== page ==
Does Your Yard Need a Retaining Wall?

It’s interesting how humans often fail to notice what they don’t appreciate. For instance, retaining walls are found around many homes, businesses and schools, but until you realize you might need a one, you probably don’t pay much attention to the retaining walls in your neighborhood.

The following is a look at what retaining walls are and how to tell if you need one, as well as a discussion of some retaining wall design options to beautify your house landscaping.

The Functions of a Retaining Wall

Retaining walls are often found in places where extra support is needed to prevent the earth from moving downhill with erosion. The most basic function of a retaining wall is to battle gravity; the lateral force of the slope must be offset in the retaining wall’s design. Retaining walls can also:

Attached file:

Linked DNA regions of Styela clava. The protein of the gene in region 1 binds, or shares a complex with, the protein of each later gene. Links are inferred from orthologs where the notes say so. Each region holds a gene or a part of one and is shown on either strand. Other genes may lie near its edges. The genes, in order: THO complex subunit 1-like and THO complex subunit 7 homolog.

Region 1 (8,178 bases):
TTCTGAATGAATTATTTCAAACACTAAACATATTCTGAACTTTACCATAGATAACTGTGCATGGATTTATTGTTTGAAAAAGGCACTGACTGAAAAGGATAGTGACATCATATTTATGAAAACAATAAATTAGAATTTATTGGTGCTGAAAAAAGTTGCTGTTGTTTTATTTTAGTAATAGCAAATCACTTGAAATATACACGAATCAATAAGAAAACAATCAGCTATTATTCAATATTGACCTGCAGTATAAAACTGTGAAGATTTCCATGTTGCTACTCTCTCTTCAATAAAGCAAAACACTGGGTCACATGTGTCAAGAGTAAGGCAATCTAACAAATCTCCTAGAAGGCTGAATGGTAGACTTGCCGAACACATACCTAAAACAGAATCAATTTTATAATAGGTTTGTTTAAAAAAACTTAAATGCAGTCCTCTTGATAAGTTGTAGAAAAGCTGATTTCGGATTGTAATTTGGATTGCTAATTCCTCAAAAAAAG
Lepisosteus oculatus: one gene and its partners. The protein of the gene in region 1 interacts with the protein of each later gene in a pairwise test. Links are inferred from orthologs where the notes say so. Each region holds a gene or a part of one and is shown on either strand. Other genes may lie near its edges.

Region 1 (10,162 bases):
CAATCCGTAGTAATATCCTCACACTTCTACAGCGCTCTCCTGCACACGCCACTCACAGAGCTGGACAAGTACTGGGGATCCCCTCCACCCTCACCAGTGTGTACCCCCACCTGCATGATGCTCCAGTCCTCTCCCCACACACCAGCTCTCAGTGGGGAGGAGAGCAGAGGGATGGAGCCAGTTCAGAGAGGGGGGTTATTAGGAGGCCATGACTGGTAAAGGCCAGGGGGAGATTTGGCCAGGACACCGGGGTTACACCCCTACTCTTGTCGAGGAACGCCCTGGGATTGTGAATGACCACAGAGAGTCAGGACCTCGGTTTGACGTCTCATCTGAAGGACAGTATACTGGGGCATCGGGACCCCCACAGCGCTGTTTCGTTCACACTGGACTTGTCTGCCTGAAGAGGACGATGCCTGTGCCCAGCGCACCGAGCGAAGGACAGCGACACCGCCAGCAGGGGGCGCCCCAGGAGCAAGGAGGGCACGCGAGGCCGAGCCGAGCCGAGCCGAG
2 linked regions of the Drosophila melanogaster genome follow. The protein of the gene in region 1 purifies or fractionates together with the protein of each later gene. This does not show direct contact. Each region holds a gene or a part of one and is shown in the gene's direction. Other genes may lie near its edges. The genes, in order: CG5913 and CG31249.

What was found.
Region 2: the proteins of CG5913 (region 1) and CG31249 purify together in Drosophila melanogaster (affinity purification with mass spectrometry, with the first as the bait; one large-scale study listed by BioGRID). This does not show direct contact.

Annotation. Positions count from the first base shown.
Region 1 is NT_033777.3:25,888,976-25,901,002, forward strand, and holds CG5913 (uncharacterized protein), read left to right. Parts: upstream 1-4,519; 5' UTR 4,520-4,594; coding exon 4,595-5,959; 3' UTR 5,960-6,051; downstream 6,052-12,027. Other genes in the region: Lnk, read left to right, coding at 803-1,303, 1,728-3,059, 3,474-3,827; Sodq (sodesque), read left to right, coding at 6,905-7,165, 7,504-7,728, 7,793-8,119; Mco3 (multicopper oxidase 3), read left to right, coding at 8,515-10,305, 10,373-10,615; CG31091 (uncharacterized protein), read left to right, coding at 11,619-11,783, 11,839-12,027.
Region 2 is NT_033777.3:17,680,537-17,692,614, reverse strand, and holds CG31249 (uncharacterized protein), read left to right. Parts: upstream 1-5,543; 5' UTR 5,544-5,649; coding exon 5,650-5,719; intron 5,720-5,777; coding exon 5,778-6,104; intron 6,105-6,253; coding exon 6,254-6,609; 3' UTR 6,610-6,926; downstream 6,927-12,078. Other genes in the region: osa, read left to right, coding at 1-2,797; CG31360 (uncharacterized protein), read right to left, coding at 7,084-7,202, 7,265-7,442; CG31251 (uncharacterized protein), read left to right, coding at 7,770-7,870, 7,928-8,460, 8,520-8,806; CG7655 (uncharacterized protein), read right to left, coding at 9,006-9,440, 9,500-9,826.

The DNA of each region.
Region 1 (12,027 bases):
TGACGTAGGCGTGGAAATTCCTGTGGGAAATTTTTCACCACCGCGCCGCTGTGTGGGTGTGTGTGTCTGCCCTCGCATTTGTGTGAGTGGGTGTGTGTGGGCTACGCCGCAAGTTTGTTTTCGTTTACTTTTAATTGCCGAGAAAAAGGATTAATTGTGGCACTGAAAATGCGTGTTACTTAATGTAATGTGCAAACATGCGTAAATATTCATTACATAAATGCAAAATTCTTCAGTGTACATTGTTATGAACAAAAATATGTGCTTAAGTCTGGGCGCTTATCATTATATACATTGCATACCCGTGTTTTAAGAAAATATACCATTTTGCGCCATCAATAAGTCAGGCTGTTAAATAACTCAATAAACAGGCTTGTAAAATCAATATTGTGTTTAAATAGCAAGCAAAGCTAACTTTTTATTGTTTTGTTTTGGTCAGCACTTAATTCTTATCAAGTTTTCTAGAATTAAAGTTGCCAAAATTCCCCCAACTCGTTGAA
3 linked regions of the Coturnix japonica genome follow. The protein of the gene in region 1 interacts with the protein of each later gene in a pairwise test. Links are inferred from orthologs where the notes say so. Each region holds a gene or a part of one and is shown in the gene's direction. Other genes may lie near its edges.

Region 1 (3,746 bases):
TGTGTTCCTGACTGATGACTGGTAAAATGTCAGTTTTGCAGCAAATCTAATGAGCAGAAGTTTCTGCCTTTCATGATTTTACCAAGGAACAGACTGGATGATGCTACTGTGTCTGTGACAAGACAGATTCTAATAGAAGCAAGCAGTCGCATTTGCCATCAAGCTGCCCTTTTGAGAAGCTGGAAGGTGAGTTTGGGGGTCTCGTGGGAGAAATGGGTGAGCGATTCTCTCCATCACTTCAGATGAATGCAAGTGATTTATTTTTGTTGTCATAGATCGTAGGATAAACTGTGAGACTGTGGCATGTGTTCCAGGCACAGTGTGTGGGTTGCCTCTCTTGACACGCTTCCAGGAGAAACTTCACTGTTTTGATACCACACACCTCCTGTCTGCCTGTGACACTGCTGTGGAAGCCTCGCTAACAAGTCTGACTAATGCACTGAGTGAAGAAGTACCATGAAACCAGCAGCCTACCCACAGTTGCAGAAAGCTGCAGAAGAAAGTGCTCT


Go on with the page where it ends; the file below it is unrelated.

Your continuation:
Provide usable land. People used retaining wall techniques to create terraces of usable land on slopes. Consider the incredible terraces of ancient South American civilizations; farmers in Peru’s Sacred Valley still use the area’s Andinas, or agricultural terraces, to grow lush produce. A retaining wall can serve the same purpose (albeit on a much smaller scale) for your house; landscaping is much easier when you have a level area in your yard.

Manage water runoff. Retaining walls also help slow the flow of rainwater; in this way, they can increase the utility of your gardening and lawn care. Colorado homeowners can help keep polluted street water out of nearby rivers by installing a water-thirsty retaining wall system, perhaps with a rain garden incorporated in its design.

Provide extra seating. Once your retaining wall is up, it may provide several unanticipated services; landscaping seating is an example. Depending on the location of your retaining wall, it may prove to be a popular place to sit and chat.

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